Researchers report that supplements containing Lactobacillus and Bifidobacterium were associated with less central obesity, defined as a body mass index (BMI) of 30 or more or a waist circumference over 80 centimeters. Women were given the supplements during their first trimester of pregnancy and continued them until they stopped exclusive breastfeeding, up to six months.
Probiotics are live microorganisms that confer health benefits when consumed.
Previous research found that microbial populations in the gut are different between obese and lean people, and that when the obese people lost weight their microflora changed.
Multiple studies have shown that obese people have different intestinal bacteria than slim people, and the functioning of this gut microflora can impact your waistline.
After all, inside your gut is a living ecosystem, full of both good and bad bacteria. The functioning of this gut microflora in your body can be likened to that of an ant farm, working together as an intelligent whole to perform an array of functions, which include extracting calories from the foods you eat.
One reason the microflora in your gut could play a key role in obesity is because it appears the microbes flourishing in an overweight body are much more efficient at extracting calories from food.
In fact, one study showed a family of bacteria known as firmicutes was more plentiful in obese people (20 percent more), whereas another bacteria called bacteroidetes was almost 90 percent lower.
Firmicutes appear to be more efficient at taking calories out of complex sugars and depositing those calories in fat. When these microbes were transplanted into normal-weight mice, they suddenly gained twice as much fat. And in a human study, obese people who lost weight increased their bacteroidetes, while the numbers of firmicutes decreased.
Another way your gut bacteria influences your weight is through a single molecule in your intestinal wall, which is activated by the waste products from gut bacteria. When activated, the molecule slows the movement of food through your intestine, allowing you to absorb more nutrients and thus gain weight.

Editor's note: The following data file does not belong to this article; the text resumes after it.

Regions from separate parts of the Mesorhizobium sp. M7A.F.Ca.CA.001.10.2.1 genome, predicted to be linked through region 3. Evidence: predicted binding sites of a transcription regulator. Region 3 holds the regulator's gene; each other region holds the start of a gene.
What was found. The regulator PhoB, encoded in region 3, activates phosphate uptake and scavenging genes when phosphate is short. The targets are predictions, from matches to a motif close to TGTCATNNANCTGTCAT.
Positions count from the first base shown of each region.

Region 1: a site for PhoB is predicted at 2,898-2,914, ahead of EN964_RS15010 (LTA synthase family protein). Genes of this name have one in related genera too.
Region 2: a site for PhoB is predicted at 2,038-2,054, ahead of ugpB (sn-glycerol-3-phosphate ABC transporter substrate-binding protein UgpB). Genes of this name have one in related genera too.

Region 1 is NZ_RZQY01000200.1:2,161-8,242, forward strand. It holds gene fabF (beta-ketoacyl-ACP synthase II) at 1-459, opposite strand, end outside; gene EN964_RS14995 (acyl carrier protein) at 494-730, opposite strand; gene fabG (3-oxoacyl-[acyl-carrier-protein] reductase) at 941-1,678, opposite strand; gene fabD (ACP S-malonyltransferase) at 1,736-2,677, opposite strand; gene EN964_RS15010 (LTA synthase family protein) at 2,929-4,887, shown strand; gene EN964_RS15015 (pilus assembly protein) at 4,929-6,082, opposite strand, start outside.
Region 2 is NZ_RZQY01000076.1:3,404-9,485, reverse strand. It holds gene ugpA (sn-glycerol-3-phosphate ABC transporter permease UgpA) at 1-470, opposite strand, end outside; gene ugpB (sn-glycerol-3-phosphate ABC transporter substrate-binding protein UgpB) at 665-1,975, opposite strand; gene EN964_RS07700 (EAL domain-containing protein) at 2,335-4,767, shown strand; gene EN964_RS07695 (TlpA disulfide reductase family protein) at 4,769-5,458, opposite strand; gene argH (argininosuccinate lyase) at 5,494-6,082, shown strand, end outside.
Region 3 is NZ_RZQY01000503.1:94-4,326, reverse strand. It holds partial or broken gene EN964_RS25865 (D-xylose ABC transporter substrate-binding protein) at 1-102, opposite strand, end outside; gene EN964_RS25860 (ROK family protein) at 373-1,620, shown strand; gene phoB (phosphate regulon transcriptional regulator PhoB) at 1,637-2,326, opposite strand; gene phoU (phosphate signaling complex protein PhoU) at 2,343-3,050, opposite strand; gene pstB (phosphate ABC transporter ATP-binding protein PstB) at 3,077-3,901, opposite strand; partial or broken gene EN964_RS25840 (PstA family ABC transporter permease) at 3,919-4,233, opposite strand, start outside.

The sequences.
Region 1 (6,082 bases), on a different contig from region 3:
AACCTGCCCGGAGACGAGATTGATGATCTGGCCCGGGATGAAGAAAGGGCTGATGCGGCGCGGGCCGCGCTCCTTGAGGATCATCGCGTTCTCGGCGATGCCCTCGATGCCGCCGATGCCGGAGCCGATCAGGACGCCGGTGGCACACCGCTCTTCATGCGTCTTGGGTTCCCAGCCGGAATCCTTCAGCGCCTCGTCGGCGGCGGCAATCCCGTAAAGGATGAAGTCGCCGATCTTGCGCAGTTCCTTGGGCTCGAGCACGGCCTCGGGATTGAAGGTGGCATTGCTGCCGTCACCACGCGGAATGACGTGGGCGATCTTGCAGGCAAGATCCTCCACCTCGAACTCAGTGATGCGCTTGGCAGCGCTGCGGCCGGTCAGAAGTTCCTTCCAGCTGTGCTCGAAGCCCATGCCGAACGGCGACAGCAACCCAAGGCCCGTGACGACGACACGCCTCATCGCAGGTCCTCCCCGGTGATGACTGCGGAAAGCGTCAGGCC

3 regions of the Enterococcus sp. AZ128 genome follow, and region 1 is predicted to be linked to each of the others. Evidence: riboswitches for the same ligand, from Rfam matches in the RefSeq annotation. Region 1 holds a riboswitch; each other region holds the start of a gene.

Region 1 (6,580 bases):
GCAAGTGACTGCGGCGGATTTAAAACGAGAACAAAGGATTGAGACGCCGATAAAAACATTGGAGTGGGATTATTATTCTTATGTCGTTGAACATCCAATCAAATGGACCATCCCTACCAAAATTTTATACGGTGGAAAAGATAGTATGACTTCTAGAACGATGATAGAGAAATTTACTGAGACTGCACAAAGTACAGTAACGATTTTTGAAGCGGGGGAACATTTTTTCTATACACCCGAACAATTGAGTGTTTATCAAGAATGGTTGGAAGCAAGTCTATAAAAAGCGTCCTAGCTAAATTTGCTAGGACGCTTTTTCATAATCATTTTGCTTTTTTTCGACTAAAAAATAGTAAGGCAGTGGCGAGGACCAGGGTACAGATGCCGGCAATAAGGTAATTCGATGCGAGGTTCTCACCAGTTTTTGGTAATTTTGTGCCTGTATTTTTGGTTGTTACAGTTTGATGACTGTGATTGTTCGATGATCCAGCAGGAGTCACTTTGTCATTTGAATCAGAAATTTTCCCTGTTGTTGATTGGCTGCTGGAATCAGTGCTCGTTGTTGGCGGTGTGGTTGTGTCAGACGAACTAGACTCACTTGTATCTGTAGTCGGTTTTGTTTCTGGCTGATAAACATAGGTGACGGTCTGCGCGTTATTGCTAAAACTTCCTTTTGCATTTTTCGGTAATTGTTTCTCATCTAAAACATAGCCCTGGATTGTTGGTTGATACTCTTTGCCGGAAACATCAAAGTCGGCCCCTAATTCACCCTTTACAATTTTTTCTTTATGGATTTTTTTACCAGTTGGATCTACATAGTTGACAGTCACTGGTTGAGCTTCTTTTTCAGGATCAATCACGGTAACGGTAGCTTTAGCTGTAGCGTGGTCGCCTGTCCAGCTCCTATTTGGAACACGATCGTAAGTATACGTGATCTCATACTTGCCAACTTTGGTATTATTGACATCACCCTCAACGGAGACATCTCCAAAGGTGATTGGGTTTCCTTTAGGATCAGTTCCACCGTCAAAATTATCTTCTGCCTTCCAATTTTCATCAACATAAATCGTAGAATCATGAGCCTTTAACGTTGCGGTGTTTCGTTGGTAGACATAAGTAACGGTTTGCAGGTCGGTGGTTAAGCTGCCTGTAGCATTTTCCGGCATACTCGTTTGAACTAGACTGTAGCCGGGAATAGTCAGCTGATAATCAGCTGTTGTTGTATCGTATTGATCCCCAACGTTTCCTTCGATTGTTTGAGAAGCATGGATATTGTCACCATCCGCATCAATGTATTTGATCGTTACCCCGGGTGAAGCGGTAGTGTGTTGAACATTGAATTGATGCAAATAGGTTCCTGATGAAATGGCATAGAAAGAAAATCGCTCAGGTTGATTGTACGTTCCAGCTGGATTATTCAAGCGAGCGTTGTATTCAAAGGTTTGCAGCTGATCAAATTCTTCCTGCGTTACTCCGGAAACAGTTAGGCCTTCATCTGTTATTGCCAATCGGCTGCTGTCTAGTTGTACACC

Why Probiotics are Especially Important During Pregnancy
Nearly everyone can benefit from optimizing the balance of good vs. bad bacteria in their gut using probiotics, but if you are pregnant or planning to be, this is of utmost importance to you and your new baby.
As this new study showed, simply taking a high-quality probiotic may help you to regain your figure after pregnancy, but the benefits go well beyond this. Research shows giving pregnant women and newborns doses of good bacteria can:
- Protect babies from developing eczema in childhood
- Help prevent childhood allergies by training infants' immune systems to resist allergic reactions
- Help optimize your baby's weight later in life
- Improve the symptoms of colic, decreasing average crying times by about 75 percent
- Reduce your risk of premature labor
Babies that are given the best start nutritionally by being breastfed (the source of your first immune-building good bacteria) also tend to have intestinal microflora in which beneficial bifidobacteria predominate over potentially harmful bacteria.
So aside from taking probiotics during pregnancy, the first way you can encourage your newborn's gut health to flourish is by breastfeeding.
How to Increase Your Levels of Good Bacteria
Positively influencing the bacteria growing in your body is relatively easy, and involves taking in plenty of good bacteria while discouraging the growth of bad varieties.
One of the most important steps you can take to do this is to stop consuming sugary foods. Eating a healthy diet low in sugars, grains and processed foods will generally cause the good bacteria in your gut to flourish, and naturally build up a major defense against excessive amounts of bad bacteria that can damage your health.
But even with an extremely low-sugar diet there are other factors that negatively influence your gut bacteria, including:
- Chlorinated water
- Antibacterial soap
- Agricultural chemicals
All of these factors help to kill off your good bacteria. This is why it's a wise choice to "reseed" your body with good bacteria from time to time by taking a high-quality probiotic supplement or eating properly fermented foods like natto and kefir -- which are naturally rich in good bacteria.
Since helpful bacteria are increasingly absent in most people's diets, it is important to purposely include fermented foods that contain live probiotic bacteria in your diet, or take a probiotic supplement regularly.